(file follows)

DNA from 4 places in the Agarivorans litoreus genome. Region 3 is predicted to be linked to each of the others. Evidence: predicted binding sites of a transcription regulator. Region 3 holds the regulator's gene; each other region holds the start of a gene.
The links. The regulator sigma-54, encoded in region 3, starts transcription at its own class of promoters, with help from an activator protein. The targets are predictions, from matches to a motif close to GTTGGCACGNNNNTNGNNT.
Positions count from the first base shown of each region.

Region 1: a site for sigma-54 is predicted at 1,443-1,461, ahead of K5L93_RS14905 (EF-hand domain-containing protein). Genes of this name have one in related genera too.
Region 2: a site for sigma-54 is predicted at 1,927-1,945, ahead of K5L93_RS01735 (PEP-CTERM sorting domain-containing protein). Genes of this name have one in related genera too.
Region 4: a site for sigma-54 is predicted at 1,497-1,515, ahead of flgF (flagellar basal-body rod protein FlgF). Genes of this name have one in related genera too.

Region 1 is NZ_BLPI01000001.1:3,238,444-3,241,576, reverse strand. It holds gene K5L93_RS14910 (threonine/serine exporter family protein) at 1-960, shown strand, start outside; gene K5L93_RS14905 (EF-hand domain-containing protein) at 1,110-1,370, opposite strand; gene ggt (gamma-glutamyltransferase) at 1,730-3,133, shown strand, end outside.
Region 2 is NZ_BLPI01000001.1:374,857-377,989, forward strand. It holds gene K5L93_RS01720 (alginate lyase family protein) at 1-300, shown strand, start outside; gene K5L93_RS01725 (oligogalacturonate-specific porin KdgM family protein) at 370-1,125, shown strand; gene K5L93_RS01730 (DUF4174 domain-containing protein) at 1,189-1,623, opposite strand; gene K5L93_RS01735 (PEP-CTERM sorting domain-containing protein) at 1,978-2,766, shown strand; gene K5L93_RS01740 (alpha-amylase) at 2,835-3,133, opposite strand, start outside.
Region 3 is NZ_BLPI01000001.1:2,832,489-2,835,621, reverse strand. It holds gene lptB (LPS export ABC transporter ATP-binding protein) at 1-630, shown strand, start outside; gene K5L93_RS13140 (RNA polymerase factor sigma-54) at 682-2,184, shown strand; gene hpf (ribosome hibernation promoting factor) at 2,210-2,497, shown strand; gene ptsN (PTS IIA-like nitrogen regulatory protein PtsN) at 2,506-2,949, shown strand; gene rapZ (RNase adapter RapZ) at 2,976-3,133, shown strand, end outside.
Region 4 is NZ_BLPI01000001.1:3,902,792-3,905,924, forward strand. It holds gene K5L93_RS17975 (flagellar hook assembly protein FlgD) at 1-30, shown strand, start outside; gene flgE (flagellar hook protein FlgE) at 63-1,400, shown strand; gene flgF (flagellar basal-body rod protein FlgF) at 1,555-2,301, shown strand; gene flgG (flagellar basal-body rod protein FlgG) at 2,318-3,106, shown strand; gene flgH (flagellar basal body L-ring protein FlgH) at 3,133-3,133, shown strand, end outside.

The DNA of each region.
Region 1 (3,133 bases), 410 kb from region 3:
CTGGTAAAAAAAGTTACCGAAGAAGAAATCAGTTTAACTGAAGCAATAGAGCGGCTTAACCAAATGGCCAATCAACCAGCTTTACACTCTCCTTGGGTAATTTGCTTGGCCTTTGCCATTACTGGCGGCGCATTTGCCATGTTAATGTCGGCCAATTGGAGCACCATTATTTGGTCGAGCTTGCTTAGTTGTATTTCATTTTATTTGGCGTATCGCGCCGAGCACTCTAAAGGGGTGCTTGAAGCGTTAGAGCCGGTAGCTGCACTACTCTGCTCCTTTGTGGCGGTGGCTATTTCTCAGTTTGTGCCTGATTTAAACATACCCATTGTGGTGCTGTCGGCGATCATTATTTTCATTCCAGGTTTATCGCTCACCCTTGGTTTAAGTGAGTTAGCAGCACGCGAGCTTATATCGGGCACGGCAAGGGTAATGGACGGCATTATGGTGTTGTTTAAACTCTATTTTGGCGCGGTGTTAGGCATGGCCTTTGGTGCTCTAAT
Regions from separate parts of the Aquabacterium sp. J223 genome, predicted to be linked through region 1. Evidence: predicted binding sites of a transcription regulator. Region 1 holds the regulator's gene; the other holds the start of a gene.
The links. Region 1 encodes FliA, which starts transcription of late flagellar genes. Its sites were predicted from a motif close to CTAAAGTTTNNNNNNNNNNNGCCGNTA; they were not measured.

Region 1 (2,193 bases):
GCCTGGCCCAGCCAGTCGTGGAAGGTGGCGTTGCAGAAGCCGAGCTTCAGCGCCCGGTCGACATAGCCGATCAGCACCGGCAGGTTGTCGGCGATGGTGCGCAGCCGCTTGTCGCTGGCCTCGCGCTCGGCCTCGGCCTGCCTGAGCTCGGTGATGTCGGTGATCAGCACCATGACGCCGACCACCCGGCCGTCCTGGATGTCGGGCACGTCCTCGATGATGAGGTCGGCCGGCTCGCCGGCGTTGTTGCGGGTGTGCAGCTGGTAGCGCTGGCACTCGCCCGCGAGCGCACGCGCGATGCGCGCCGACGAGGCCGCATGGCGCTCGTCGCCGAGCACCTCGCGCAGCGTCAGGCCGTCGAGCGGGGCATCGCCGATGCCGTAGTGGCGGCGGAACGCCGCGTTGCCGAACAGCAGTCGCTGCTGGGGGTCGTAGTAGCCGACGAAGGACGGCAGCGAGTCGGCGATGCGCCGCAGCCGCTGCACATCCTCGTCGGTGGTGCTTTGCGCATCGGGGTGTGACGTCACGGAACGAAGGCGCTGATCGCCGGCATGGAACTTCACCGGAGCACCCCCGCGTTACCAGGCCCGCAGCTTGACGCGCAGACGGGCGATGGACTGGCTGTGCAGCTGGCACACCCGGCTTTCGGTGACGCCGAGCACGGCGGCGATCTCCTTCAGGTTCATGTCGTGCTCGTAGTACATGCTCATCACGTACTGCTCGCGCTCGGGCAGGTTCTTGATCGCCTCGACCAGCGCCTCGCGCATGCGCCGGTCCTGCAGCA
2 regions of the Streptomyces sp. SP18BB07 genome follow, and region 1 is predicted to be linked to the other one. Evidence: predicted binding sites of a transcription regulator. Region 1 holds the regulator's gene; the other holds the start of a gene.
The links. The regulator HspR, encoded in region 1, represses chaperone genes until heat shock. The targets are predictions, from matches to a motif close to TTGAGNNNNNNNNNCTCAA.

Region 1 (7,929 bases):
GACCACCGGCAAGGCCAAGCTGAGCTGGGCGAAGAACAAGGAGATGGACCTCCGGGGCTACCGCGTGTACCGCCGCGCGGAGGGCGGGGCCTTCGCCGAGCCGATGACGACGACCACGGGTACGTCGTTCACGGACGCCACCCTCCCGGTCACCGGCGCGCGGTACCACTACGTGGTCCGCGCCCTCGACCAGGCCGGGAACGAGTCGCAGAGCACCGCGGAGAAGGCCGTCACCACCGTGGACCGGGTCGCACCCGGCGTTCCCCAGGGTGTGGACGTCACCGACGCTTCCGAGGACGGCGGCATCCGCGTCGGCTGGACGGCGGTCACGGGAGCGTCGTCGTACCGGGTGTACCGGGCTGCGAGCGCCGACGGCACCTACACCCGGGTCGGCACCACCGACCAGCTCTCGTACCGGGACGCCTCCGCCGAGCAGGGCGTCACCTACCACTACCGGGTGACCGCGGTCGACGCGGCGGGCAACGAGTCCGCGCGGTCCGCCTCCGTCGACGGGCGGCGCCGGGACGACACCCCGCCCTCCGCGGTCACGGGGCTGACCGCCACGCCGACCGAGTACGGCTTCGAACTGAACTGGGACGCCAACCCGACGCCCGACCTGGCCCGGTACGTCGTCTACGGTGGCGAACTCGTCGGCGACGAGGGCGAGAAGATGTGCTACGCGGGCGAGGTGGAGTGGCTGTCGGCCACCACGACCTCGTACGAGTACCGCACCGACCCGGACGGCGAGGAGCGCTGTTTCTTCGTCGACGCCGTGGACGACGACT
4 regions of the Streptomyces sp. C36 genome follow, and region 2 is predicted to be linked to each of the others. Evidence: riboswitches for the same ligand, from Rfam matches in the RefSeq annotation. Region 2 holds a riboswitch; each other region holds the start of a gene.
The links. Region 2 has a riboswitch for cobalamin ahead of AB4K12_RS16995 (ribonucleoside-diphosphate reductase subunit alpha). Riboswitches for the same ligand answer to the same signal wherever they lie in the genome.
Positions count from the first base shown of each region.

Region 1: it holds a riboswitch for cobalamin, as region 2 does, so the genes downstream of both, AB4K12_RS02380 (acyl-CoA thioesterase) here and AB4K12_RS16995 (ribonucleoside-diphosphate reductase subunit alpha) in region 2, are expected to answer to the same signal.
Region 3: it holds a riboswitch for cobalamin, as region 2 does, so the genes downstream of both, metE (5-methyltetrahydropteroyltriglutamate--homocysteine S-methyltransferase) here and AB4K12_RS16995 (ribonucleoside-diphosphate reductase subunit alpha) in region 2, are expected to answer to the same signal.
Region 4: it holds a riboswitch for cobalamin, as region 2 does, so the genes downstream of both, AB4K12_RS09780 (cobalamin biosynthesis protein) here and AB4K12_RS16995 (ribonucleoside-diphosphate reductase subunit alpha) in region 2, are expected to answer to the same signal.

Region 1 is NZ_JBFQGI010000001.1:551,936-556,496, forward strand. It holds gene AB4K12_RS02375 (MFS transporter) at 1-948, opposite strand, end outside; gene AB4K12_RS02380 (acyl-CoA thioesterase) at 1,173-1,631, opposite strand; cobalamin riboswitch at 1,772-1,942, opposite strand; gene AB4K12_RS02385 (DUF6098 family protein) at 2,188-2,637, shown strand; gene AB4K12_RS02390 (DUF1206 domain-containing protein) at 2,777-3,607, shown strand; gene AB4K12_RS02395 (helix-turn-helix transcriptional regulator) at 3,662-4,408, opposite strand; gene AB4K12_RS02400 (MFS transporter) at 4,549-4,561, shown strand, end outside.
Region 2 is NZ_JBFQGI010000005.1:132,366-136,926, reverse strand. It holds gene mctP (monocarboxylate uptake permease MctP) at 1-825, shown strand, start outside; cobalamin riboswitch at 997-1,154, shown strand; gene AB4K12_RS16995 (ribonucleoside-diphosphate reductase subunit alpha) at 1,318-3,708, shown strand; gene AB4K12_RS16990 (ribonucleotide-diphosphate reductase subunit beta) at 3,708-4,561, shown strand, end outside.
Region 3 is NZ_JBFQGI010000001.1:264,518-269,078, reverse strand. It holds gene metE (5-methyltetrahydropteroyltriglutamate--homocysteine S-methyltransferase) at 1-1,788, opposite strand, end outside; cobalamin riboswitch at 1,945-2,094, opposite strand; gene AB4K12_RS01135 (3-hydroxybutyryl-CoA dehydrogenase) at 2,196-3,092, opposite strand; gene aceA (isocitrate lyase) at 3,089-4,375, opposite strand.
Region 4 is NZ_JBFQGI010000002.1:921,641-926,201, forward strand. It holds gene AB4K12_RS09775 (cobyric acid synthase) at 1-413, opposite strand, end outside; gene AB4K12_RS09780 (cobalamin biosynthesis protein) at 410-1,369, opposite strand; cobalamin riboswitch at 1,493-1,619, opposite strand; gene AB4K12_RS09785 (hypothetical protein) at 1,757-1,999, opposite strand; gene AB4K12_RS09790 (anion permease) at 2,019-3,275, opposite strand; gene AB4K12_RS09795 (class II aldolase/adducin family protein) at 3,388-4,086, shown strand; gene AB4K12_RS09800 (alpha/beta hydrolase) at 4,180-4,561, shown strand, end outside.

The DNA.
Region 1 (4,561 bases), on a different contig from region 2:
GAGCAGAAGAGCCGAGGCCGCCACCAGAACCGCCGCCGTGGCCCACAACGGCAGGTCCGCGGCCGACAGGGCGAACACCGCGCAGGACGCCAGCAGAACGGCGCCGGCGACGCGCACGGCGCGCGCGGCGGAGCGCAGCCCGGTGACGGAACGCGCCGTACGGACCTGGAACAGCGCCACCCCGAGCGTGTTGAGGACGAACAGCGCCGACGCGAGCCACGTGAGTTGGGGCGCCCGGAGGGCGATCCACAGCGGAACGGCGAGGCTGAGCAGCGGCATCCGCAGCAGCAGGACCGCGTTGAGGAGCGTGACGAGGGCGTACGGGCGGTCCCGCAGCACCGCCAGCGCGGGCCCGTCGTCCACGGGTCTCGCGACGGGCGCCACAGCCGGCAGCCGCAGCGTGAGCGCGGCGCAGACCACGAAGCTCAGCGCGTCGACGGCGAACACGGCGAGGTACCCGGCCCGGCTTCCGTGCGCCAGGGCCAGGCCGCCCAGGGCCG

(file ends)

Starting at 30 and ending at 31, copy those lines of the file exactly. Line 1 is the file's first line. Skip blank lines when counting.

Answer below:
Region 3 is NZ_JBFQGI010000001.1:264,518-269,078, reverse strand. It holds gene metE (5-methyltetrahydropteroyltriglutamate--homocysteine S-methyltransferase) at 1-1,788, opposite strand, end outside; cobalamin riboswitch at 1,945-2,094, opposite strand; gene AB4K12_RS01135 (3-hydroxybutyryl-CoA dehydrogenase) at 2,196-3,092, opposite strand; gene aceA (isocitrate lyase) at 3,089-4,375, opposite strand.
Region 4 is NZ_JBFQGI010000002.1:921,641-926,201, forward strand. It holds gene AB4K12_RS09775 (cobyric acid synthase) at 1-413, opposite strand, end outside; gene AB4K12_RS09780 (cobalamin biosynthesis protein) at 410-1,369, opposite strand; cobalamin riboswitch at 1,493-1,619, opposite strand; gene AB4K12_RS09785 (hypothetical protein) at 1,757-1,999, opposite strand; gene AB4K12_RS09790 (anion permease) at 2,019-3,275, opposite strand; gene AB4K12_RS09795 (class II aldolase/adducin family protein) at 3,388-4,086, shown strand; gene AB4K12_RS09800 (alpha/beta hydrolase) at 4,180-4,561, shown strand, end outside.